Is Ona'as Devarim considered a subset of damage?

On the one hand: you can't be forced to pay for it. As discussed in this answer:

R' Meir of Rottenburg holds that O'naas Devarim (the sin of hurting someone's feelings with words...) is actually punishable by lashes. He explains this is because money doesn't help. So, another punishment that is fitting is used instead.

The Mordechai also holds that the punishment is lashes. Those that argue with them about lashes, admit that money is no substitute either. (The Bes Yosef questions their opinion about lashes in Choshen Mishpat 1).

And, as I commented on that answer,

I'll add to that ... the Gemara in BM 58b, discussing why Ona'as Devarim is worse than normal Ona'ah, that R' Shmuel bar Nachmani's understanding is that Ona'as Devarim can't be repaid, while Ona'ah can.

If something is considered damage, you can be forced to pay for it. If it's not considered damage, you cannot be forced to pay for it. This point is brought out more clearly in the Hezik Re'iyah sugya (BB 2a-3a) and the Hezik She'eino Nikar sugya (Gittin 53a). From the fact that Ona'as Devarim cannot be punished monetarily, it must be that it's not considered damage.

On the other hand: Ona'as Devarim is a subset of Ona'as Mamon. It's derived from the fact that Ona'ah is written twice (Vayikra 25:14,17, as derived in BM 58b). Ona'ah, in turn, could have been derived from Gezeilah, were it not for specific details of Ona'ah that don't exist by theft (BM 61a). Otherwise, though, Ona'ah might as well have been the same as Gezeilah. Thievery, in turn, is a type of damage (BK 4b). As we just said Ona'as Mamon is a subset of Gezeilah, it, too, is a type of damage. And as Ona'as Devarim is a subset of Ona'as Mamon, it, too, must be a type of damage.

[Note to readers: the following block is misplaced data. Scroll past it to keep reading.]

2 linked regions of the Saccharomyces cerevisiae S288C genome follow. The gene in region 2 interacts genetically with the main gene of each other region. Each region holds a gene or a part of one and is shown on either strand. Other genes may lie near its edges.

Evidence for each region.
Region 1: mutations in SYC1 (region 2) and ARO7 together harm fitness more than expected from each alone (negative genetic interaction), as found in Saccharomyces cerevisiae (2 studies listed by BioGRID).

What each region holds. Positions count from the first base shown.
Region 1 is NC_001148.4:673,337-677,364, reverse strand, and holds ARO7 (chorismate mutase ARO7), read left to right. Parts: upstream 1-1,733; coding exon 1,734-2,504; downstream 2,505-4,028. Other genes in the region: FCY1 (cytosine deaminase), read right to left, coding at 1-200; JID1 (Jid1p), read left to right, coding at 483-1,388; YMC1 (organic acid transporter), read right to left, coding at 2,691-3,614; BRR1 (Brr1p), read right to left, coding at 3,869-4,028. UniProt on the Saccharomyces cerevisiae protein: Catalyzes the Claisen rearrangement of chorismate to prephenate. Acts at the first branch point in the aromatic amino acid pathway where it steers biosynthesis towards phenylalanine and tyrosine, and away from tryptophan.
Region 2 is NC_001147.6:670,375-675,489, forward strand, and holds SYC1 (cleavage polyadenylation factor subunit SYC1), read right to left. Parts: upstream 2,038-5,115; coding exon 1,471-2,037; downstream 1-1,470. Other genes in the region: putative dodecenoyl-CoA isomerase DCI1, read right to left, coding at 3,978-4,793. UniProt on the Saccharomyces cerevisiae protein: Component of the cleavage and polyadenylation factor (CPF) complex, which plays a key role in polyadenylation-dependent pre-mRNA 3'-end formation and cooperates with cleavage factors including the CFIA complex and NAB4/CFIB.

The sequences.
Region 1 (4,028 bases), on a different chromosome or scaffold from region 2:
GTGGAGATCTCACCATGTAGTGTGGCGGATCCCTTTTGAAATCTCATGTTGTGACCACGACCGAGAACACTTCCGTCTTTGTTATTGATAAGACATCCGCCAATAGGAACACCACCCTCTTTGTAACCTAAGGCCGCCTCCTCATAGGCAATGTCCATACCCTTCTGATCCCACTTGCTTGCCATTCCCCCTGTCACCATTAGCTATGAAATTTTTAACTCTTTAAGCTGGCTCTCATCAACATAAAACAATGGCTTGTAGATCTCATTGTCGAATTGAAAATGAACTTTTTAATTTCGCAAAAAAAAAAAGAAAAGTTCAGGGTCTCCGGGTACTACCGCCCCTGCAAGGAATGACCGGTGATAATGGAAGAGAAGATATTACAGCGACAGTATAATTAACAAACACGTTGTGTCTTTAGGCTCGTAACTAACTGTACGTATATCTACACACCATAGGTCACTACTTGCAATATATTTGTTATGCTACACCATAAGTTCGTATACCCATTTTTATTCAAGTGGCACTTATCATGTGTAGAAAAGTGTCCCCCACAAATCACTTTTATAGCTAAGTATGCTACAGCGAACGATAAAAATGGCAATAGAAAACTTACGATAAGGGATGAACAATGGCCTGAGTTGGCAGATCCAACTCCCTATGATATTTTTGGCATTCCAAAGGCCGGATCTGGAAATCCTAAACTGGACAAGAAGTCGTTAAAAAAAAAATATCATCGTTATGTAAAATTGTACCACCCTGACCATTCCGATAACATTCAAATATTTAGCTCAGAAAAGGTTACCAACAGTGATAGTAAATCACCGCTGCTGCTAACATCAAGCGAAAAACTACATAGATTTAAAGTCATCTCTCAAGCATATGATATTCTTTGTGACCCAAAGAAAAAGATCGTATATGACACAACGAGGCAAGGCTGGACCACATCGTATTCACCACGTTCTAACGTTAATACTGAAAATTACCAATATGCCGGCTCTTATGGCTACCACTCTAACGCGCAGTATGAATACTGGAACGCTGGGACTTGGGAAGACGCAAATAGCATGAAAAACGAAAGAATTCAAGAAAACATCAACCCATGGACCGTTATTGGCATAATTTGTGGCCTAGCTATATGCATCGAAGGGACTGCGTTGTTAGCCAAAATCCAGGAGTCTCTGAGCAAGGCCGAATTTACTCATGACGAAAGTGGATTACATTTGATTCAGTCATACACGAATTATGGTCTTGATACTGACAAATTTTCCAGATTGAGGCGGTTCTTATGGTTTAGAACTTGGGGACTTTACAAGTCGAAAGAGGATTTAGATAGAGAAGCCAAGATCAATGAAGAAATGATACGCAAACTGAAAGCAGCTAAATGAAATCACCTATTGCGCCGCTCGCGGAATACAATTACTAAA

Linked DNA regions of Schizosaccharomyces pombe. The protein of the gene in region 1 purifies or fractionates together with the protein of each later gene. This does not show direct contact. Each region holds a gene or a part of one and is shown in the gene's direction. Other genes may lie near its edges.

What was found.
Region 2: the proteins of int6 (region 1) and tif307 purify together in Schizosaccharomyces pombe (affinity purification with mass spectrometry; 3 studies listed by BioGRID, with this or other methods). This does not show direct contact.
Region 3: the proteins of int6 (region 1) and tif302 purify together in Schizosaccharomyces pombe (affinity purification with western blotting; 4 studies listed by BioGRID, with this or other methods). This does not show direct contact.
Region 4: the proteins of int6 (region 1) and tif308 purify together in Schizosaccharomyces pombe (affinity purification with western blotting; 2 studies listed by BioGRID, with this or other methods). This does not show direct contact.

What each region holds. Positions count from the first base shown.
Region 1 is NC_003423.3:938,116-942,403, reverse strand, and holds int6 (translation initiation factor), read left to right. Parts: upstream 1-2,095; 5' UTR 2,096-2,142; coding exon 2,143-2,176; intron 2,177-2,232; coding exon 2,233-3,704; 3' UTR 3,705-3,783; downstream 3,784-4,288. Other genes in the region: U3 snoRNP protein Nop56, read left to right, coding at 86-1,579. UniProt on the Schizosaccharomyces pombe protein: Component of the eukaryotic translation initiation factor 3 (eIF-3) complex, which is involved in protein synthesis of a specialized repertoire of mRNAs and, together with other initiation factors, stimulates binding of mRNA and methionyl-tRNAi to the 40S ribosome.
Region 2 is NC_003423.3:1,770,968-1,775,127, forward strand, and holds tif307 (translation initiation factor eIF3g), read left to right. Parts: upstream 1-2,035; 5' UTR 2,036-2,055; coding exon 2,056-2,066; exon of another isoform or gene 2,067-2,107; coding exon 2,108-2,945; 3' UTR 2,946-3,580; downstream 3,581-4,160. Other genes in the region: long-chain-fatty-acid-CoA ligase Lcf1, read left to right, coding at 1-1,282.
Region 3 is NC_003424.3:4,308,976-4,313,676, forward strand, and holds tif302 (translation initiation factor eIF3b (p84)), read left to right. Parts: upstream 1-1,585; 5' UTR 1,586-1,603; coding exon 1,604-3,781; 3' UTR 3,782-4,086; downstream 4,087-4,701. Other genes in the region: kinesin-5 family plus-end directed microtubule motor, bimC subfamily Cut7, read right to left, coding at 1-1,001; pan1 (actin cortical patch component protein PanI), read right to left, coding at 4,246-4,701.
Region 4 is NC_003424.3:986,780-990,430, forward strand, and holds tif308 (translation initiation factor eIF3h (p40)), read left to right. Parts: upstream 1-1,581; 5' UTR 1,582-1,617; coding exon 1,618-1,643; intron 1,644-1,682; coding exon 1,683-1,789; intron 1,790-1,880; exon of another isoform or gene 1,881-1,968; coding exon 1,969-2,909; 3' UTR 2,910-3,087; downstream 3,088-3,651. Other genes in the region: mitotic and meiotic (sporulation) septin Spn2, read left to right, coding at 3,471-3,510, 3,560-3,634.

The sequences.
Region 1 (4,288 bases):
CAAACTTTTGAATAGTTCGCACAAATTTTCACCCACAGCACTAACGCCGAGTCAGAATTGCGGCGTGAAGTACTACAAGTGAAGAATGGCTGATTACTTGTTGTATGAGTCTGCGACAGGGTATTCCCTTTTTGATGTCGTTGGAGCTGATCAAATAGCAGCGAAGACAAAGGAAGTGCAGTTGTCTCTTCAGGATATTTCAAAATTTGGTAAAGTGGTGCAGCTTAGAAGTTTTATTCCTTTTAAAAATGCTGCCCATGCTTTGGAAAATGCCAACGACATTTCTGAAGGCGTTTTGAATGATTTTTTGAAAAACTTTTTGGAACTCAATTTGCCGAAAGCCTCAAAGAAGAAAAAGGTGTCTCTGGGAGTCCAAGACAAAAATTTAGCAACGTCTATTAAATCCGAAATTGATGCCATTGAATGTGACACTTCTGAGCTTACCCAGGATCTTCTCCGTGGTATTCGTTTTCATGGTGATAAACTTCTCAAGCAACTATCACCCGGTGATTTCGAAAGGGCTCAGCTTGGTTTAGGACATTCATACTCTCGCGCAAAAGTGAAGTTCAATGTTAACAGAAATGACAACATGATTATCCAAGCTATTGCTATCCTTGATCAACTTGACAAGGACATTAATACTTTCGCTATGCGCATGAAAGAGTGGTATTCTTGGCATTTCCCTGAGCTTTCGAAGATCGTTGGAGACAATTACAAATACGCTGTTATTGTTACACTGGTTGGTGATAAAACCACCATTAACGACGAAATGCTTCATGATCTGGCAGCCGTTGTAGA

Again, if something is considered damage, you can be forced to pay for it. And yet, Ona'as Devarim cannot be forced to be paid for. Does this not leave us with a paradox? What is wrong with these lines of reasoning, as both cannot possibly be correct?

  • In short, there is no evidence that ona'at devarim is classified as damage, and hence no paradox. – mevaqesh Oct 28 '16 at 18:52
  • Ona'as Mamon is not a subset of Ona'as Mamon? Did you mean Ona'as Devarim isn't a subset? How isn't it? The pesukim seem pretty clear that they're the same thing. What didn't I substantiate? That sugya in Eizehu Neshech seems pretty clear that Ona'ah and Gezeilah are the same except for some details that prevent one from being learned from the other. || See above. || I'm not trying to derive new halachos out of thing air. I'm trying to understand what's wrong with what I said, because obviously either one or the other line of thought is incorrect. – DonielF Oct 28 '16 at 18:53
  • AFAIK ona'at devarim is not a subset of ona'at mamon, and you do nothing to demonstrate this. You just keep repeating it: As we just said Ona'as Mamon is a subset of Gezeilahwithout substantiating it. || While the derasha for ona'at devarim, may be from ona'at mamon, that doesn't mean that they are identical in every respect...or any respect. || In general, Rishonim don't attempt to derive new halakhot from the context of derashot, nor do they make their own derashot. Rather, they understand the derasha in light of what they know about its halakhic applications; not vice versa. – mevaqesh Oct 28 '16 at 18:57
  • The Torah never says they are the same; the Torah never mentions ona'at devarim at all; its just a derasha. Even were the derasha the peshat, it still never says they are the same. Let's say we grant that the two are somehow related, how does that show that one is a subset of the other? AFAIK Not every case of ona'at devarim is ona'at mamon, so it is not a subset. Nothing in your question provides any evidence that it is. || You are trying to use what you know about a derasha to derive halakhot not stated by Hazal. AFAIK this is the opposite of the general approach of the Rishonim. – mevaqesh Oct 28 '16 at 19:03
  • To summarize, the methodology of guessing the nature of onaat devarim is questionable, the conclusion is unfounded, even according to the methodology, and there is therefore no evidence of paradox. – mevaqesh Oct 28 '16 at 19:05

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